DJI Action 2 Review: The Competition is Getting Hotter


The DJI Osmo Action was the company’s debut attempt at taking on GoPro in the action camera space, and now it is reimagining GoPro’s long gone but not forgotten Hero Session camera. The DJI Action 2 is about half the size of a GoPro Hero 10 Black and still manages to offer nearly the same amount of features, but what truly sets it apart is its magnetic locking system which opens up a lot more innovative avenues for mounting onto objects. On paper, the DJI Action 2 seems like a worthy opponent to the Hero 10 Black, but is it really? Time to find out.

DJI Action 2 design

The DJI Action 2 is comprised of two units — the camera itself and a charging unit. The base variant, also known as the Power Combo, includes the two units along with accessories such as a lanyard mount, dual-prong mount (to attach to GoPro accessories), and a USB Type-C cable. The bundled mounts attach magnetically to the Action 2. The second variant, called the Dual-Screen Combo (which is what DJI sent me for this review) includes an additional display on the charging unit and an extra ball-joint sticky mount in the box.

The DJI Action 2 is tiny and built extremely well

 

The DJI Action 2 camera unit is a tiny and cube-shaped, weighing just 56g. It has an aluminium alloy housing, which gives it a premium look and feel. It’s dust proof and water proof up to 10m, and that can be extended up to 60m with an optional casing. Along the sides, you’ll find the single microphone, power/shutter button, and contact pins for magnetically attaching to the charging unit. The front is dominated by the camera lens along with a single status LED in one corner.

The back of the DJI Action 2 has a 1.76-inch OLED touchscreen, which is responsive and is quite visible outdoors. The charging unit is roughly the same size as the camera module and has three additional microphones, a USB Type-C port, a microSD card slot, a power/shutter button, a status LED, and in the Dual-Screen variant, an additional 1.76-inch OLED screen. This module isn’t dust- or waterproof, which means you’ll need to be careful about how and where you use it. The USB port and microSD slot are left exposed without any sort of protection, which I’m not a big fan of.

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You get a high-quality set of accessories with the DJI Action 2

 

The screen on the charging unit faces the opposite direction of the camera’s display when attached, so you can use it as a viewfinder when vlogging. You can choose to use only one of the screens at a time to save battery power. The magnetic force between modules is very strong, and firmly holds both the units together. For added security, clamps on either side of the charging unit help lock the camera in position. Similar clamps can be found on the bundled accessories. You can attach the camera unit to the mounts on its own or along with the charging unit, if needed.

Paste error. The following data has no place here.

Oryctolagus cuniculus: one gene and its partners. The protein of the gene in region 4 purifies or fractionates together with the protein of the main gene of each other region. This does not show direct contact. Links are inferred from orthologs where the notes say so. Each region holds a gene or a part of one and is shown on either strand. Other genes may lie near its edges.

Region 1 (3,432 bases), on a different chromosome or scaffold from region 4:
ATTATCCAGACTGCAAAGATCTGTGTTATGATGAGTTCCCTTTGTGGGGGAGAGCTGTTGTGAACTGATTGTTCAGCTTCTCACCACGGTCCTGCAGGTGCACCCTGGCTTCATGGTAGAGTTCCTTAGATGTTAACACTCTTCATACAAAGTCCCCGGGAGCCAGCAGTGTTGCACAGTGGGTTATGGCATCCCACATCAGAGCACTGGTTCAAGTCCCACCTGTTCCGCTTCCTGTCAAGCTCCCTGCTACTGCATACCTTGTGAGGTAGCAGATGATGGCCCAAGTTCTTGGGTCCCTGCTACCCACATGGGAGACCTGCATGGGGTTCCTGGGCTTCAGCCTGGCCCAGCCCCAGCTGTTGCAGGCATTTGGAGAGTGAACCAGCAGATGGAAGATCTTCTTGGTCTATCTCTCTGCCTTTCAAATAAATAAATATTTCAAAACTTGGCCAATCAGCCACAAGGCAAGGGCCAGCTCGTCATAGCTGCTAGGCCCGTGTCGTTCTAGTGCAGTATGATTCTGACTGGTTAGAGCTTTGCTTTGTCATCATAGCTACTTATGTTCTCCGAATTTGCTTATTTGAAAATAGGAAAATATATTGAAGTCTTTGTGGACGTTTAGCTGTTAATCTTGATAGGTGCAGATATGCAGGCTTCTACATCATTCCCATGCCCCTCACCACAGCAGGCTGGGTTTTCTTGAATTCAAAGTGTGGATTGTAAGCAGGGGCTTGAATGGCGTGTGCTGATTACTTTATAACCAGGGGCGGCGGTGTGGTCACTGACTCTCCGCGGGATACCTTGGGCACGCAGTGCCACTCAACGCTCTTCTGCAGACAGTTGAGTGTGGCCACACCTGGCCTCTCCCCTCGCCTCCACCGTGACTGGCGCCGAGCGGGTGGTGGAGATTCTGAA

In terms of design, the DJI Action 2 is very innovative as it packs a lot of tech into a very tiny footprint. The magnetic mounting system reminds me a lot of Insta360’s Go 2 action camera. The build quality of the Action 2 and the bundled accessories is top-notch.

DJI Action 2 features

The DJI Action 2 features a 1/1.7-inch fixed-focus 12-megapixel CMOS sensor. The ultra-wide-angle lens has a 155-degree field of view and a f/2.8 aperture. One of the highlight features of this action camera is 4K video recording at 120fps, albeit for only five minutes per clip under ideal temperatures. Other combinations include 2.7K at up to 120fps and 1080p at up to 240fps. Unlike GoPro cameras, the DJI Action 2 has 32GB of fixed storage and you can expand this if needed using a microSD card in the charging unit.

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The Dual-Screen charging unit helps power the camera as well as expand storage

 

You can control the camera remotely using the DJI Mimo smartphone app. It’s functional and lets you do things such as update the camera’s firmware, remotely check the frame, switch shooting modes, and offload footage from the built-in storage. It even has a basic editor for trimming clips and adding text and other effects to your videos before you share them. It’s not as polished as GoPro’s Quick app, but it gets the job done.

DJI Action 2 (Dual-Screen) performance

The DJI Action 2 is an absolute joy to use mainly because of its size and how easy it is to mount onto things. The magnetic base of the camera and charging unit allow you to stick them to any metal surface, which can be handy at times when you don’t have the right mount with you. The supplied mounts make it very easy to quickly attach and detach the camera when needed.

Using the Action 2 without the charging module has its advantages, since it has a smaller footprint and it doesn’t heat up as much. However, even when you’re using the camera itself for activities such as swimming, you’ll want to have the charging unit nearby to top up the battery. Other than that, the charging unit is also very useful for offloading content from the camera to a microSD card, in case you don’t have your phone or a laptop with you.

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The DJI Mimo app is not great but gets the job done

 

The user interface of the DJI Action 2 is snappy and the touch response of both displays is very good. The aspect ratio of the video automatically switches based on how you hold or mount the camera. You can swipe left or right on the viewfinder to switch between shooting modes. All the basic ones are present, such as timelapse, slow-motion, photo, and video. Quick Clip mode lets you shoot 10s, 15s or 30s video clips.